The portions are also key. The amount of calories your body needs in a day is dependant on your currant weight. And it took me at least the first two weeks to get used to actually eating so much food. But I could definitely feel a difference when my body got used to being fueled properly, and my natural metabolism kicked back in.  To find the portion guidelines and eating schedule I used go to the Advocare website and look up the 24-day challenge.  The meal plan and even a recipe book can be downloaded for free. I did the whole shebang with the herbal cleanse and all the vitamins and everything for the 24 days, but I've continued it to be my lifestyle. I just felt too good not to. The difference is I only take my regular multivitamin and fish oil supplements now. Back on track... so check out the serving size of each food category for your weight class. Follow it. It's amazing.  The thing I've found so great and sustainable about this way of living is that it's reasonable. You still eat carbs. You still eat fats, you still eat everything! Check out the website to get the list of healthy carbs...there's plenty of them. Just remember no instant rice and nothing processed. Take the time to do it the right way for yourself. You're worth the time.  Another important tool to remember is season!!! Just because it's healthy doesn't mean it has to be bland! Do you know how many spices there are besides salt?! And they're all better. Use every spice you like and as much of it as you like, you DON'T need salt, I promise you won't even miss it!!

Here's a couple of the recipes I've tried and loved so far. I have one day a week where I make all my food for the week, that way all I have to do is portion out what I need and I'm set. It takes no more than 15 minutes to throw my healthy food together for the day. Perfect!!

Slow Cooker Chicken Burritos:
4 Boeless-skinless chicken breasts trimmed of fat
8oz no-sugar added tomato sauce
1/2 c salsa
1pkg low sodium taco seasoning
1t chili pwd
1t cumin
2 cloves minced garlic

Put all ingredients in slow cooker and cook on low for 6 hours. I like to shred the chicken then put it on a fresh salad with a cut up fresh tomato and low sodium rinsed black beans. No salad dressing needed, it's delish all on its own!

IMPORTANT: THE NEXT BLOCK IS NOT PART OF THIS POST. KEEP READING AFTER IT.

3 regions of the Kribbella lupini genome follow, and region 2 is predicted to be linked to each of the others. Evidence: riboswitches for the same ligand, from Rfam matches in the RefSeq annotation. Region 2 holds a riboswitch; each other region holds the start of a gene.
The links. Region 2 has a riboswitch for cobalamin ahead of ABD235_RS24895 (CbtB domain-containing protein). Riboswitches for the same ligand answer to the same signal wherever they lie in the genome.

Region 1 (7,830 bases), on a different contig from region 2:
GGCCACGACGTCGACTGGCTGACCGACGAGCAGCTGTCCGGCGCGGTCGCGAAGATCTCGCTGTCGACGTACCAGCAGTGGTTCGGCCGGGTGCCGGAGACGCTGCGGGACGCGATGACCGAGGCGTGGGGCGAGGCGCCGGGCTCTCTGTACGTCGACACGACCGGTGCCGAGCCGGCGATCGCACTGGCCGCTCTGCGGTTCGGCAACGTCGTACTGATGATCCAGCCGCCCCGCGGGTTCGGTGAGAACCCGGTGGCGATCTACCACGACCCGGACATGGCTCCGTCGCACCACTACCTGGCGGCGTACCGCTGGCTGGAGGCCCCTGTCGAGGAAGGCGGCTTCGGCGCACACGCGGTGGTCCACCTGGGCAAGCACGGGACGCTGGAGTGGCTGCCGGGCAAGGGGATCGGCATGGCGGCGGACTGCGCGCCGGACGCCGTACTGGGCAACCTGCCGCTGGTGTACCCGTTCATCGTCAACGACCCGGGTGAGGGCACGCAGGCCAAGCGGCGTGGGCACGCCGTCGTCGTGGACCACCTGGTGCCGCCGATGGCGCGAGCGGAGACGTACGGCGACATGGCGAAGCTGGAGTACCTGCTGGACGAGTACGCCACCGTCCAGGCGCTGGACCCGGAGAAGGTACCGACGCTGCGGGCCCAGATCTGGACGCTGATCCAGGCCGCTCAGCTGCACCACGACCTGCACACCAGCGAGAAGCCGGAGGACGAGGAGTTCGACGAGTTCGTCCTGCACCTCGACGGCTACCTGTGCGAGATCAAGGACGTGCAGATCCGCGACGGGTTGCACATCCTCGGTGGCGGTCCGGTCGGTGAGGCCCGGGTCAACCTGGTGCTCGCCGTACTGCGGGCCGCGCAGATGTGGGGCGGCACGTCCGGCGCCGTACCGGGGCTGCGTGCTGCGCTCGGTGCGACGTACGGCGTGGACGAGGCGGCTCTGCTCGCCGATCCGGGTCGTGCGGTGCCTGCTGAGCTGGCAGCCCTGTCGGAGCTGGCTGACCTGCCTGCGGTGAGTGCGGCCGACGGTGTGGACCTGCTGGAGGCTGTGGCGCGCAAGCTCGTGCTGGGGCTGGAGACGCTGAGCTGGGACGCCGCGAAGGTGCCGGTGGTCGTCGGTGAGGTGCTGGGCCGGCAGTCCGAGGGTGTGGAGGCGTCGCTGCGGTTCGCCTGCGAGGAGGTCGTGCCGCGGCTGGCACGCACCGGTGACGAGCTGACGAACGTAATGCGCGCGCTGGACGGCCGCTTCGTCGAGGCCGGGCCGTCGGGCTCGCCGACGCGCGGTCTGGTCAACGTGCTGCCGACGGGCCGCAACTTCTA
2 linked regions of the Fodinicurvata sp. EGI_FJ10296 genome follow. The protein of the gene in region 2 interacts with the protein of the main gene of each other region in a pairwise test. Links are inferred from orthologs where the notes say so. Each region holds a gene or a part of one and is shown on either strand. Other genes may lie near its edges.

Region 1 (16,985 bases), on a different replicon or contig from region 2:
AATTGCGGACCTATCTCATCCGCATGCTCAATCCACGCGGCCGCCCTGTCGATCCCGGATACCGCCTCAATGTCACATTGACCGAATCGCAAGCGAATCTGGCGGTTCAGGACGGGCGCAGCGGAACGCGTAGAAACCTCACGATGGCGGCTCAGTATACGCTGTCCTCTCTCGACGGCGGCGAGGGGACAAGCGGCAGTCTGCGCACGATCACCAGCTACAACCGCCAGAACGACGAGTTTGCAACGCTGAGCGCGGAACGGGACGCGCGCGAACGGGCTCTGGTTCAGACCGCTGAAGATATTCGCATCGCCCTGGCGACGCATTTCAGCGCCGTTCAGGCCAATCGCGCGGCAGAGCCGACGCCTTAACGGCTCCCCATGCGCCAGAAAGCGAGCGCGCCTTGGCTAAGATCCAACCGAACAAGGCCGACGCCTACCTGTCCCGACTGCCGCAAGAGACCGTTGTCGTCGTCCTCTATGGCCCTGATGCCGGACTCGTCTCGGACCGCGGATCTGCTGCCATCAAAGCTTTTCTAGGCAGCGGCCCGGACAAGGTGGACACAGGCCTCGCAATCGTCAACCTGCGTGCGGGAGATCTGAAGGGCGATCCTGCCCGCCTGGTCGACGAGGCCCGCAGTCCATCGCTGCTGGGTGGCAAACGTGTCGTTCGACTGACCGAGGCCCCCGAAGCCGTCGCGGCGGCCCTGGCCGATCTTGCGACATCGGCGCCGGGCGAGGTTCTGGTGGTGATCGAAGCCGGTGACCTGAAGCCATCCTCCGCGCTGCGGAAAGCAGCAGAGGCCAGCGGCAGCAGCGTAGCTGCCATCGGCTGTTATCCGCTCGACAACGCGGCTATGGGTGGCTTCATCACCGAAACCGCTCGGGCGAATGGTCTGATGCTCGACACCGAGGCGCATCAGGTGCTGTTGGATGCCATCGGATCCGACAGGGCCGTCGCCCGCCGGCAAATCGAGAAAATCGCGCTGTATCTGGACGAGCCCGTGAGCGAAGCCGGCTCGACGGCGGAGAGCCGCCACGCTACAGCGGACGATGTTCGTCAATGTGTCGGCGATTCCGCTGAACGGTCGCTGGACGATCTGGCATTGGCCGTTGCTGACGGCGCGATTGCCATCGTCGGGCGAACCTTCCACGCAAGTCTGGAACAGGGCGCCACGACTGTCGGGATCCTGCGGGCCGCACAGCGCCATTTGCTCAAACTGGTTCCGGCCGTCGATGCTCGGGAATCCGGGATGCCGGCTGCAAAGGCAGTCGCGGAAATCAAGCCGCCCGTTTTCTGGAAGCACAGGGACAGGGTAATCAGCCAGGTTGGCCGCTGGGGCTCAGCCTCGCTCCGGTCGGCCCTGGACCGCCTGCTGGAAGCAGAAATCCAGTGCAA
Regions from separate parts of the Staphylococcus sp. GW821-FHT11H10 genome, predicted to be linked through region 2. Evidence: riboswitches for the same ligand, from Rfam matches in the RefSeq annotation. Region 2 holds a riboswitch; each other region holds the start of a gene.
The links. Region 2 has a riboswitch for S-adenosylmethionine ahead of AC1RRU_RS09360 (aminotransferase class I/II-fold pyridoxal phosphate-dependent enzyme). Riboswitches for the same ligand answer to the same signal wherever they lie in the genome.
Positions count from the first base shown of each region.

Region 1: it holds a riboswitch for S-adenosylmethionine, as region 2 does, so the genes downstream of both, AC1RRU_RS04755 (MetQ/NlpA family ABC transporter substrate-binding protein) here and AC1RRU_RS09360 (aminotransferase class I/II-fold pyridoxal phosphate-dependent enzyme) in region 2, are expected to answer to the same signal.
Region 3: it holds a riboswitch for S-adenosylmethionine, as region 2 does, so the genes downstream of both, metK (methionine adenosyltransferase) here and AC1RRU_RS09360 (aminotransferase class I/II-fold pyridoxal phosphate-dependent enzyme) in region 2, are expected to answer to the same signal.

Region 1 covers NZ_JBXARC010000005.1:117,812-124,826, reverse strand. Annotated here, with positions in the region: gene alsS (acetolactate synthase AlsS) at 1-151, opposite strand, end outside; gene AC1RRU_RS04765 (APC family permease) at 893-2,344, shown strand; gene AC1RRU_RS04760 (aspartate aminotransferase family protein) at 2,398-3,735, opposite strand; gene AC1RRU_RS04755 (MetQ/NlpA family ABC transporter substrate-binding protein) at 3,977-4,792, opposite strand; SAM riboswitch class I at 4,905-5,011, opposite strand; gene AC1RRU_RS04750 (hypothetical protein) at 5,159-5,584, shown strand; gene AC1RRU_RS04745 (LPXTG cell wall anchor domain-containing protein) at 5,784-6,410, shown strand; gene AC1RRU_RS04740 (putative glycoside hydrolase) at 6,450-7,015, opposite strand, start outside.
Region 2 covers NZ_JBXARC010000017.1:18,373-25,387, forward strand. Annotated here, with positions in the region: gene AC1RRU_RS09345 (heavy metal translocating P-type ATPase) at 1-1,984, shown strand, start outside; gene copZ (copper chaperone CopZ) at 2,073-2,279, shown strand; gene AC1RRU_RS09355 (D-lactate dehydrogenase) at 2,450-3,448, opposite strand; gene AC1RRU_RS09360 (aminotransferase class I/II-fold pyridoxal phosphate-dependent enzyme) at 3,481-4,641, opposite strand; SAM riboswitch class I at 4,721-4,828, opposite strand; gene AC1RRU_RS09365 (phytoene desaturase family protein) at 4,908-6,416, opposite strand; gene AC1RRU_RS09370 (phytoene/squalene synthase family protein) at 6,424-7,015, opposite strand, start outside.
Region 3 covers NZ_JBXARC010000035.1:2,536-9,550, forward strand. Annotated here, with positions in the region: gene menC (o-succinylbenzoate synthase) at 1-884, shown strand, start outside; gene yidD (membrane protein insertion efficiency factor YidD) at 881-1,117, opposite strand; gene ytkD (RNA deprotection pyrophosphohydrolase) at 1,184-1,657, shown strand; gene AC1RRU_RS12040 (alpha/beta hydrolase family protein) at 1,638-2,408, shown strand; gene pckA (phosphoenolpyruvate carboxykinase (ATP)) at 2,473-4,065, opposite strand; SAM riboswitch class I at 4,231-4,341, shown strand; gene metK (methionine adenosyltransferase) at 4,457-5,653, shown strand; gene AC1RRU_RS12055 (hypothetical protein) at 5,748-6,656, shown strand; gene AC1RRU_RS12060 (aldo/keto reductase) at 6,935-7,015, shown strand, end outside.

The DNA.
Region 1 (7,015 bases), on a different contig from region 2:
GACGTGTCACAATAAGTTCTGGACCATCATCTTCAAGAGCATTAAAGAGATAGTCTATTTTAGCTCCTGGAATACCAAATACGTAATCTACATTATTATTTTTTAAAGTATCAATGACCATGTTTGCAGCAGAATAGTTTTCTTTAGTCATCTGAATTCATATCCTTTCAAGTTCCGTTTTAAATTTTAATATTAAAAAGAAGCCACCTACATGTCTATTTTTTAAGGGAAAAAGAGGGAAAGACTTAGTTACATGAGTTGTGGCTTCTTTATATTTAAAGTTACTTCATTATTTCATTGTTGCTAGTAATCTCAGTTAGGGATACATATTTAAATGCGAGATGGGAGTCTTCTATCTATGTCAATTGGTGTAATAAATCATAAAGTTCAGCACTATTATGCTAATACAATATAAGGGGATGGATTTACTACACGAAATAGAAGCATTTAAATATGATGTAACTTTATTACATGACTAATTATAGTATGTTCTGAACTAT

Lemon-Dill Baked Tilapia
8 Tilapia fillets, thawed
1/4 c low sodium chicken broth
1 lemon
Fresh dill sprigs

Line the bottom of a casserole dish with the tilapia fillets. Pour the chicken broth over the fish to prevent burning/sticking to the bottom of the pan. Cover the fish with a thin layer of fresh dill sprigs. Cover the dill with thin slices of fresh lemon. Bake at 450 degrees for 20 minutes. Remove the lemon slices and dill before serving/storing.

Pepper-Basted Grilled Chicken/Turkey

6T olive oil mayo
1T lemon juice
1T vinegar
1T pepper
1t sea-salt

Shake all ingredients together in a small jar/bottle. Baste a thin layey on chicken/turkey just before removing it from the frill. Store remaining baste in the fridge until next time!

Slow Cooker Chicken Azteca

4 boneless skinless chicken breasts
1/2 c low sodium chicken broth
1 c no sugar added salsa
1 can low sodium black beans (rinsed and drained)
2 cloves minced garlic
1t cumin

Cook over low for 6-7 hours. This is another one where I like to shred the chicken in the slow cooker and eat it over a bowl of salad with fresh tomatoes. The chicken is good warm or cold over a salad.

That's it so far... it carries pretty far if you're just cooking for one :)  This week I'm making a slow-cooker Country Captain Chicken and a slow-cooker Marmalade Curry Chicken. I'll let you know how they turn out next Sunday. Perphaps along with next week's recipes of Hungarian Chicken, and Applesauce Chicken.  Happy healthiness my friends!!!